SARTRE project : Let yourself be guided
SARTRE is the name of the new European project that aims to develop a technological process to enable vehicles to drive alone in convoy on motorways. An ingenious system which could herald tomorrow’s driving.
Effective for road traffic management, for driving pleasure, diminishing accidents and reducing polluting emissions, SARTRE (Safe Road Trains for the Environment) is a project jointly funded by the European Commission and several companies, including Volvo. Its principle is as follows: you get onto the motorway and join several cars spaced a few centimetres apart before setting off in convoy. Rapidly, you can release the steering wheel and let the car go, getting on with whatever you want in complete safety and saving on fuel. Each road convoy will be comprised on six to eight cars. At its head is a lead car that behaves exactly like any vehicle on the motorway with all the usual functions. This lead vehicle will be driven by an experienced driver who knows the route perfectly. It may for example, be a taxi, bus or truck. When one of the cars approaches its destination, the driver takes over the control, leaves the convoy by the side and continues with its “normal” route. During this time, the other vehicles in the convoy fill the gap and continue their route until the cars disperse.
No investment in the road network
In scientists’ minds, road convoys are especially interesting for shuttles that cover long distances every day on motorways. They are also suitable for trucks, buses, vans and many other utility vehicles. One major advantage of the system as it is fully integrated into cars, is that it will not be necessary to equip the road network in any special way. This is currently at the project stage, but may see the light of day within a decade. The first prototypes equipped with this technology will be tested on circuits from 2011.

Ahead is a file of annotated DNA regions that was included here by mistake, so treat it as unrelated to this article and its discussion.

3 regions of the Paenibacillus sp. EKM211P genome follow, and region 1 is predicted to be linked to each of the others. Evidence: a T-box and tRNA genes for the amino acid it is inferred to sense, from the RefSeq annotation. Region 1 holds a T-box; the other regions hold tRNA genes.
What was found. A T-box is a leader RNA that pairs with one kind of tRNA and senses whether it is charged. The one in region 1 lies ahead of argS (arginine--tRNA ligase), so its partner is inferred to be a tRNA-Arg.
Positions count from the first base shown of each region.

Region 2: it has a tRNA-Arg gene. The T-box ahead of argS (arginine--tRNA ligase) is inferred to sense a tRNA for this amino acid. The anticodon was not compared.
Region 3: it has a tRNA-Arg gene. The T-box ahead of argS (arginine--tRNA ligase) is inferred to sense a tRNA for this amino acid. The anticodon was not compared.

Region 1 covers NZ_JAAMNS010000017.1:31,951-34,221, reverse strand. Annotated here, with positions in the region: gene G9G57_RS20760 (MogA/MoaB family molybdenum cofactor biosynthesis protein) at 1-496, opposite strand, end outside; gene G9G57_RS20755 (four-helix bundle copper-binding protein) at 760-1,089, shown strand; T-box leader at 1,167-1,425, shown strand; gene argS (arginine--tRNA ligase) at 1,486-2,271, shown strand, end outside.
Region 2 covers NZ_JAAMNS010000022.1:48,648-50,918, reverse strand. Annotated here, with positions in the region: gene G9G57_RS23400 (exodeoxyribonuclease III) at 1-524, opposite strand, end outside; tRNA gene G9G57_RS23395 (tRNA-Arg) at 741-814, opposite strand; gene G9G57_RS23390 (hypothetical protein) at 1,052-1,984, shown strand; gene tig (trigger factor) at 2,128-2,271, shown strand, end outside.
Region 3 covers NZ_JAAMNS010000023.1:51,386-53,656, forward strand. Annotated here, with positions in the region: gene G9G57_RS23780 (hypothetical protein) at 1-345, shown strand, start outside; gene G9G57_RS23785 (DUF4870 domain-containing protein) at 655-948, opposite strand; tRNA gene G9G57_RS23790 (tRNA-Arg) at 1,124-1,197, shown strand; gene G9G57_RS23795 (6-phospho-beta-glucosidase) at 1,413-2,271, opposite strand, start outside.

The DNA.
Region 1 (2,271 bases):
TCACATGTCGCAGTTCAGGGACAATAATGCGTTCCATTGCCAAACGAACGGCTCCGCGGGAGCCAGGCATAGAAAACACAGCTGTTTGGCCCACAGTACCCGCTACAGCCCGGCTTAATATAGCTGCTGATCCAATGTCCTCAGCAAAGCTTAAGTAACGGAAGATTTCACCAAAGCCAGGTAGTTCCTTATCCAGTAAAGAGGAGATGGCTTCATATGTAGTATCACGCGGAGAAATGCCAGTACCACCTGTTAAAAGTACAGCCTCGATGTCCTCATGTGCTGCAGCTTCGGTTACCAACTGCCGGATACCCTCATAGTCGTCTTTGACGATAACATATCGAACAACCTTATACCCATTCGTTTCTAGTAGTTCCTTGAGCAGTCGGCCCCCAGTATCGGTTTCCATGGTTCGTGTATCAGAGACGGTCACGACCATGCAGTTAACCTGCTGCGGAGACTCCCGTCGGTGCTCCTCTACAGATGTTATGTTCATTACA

Most automobile manufacturers have already examined the question, offering technologies able to exploit vehicles with no driver intervention. These cars will be able to accelerate, brake and turn alone and organize themselves into a convoy. This is already the case at Volvo with the S60 Concept (sold in 2010) which has an innovative system to control speed in traffic jams and dispense the driver from braking or accelerating to stop or restart. Even better, this vehicle will be equipped with technology enabling it to detect a pedestrian crossing the road; if the driver does not see the danger, the system automatically triggers emergency braking. Several factors have been taken into account to develop this system, such as the density of traffic, weather conditions or the road relief.
Even if Volvo is pioneering, several manufacturers can already offer autonomous cars with technologies all more ingenious and cleverer than the next.
Any onboard technology probably takes away from some of the driving pleasure but strengthens the safety aspect with collision detection systems, driver behaviour measurement, communication between vehicles. We are only one step away from imagining a driverless car, raising nevertheless a few major issues, such as for example legal liability in the event of an accident. Who to attack: the driver or the manufacturer?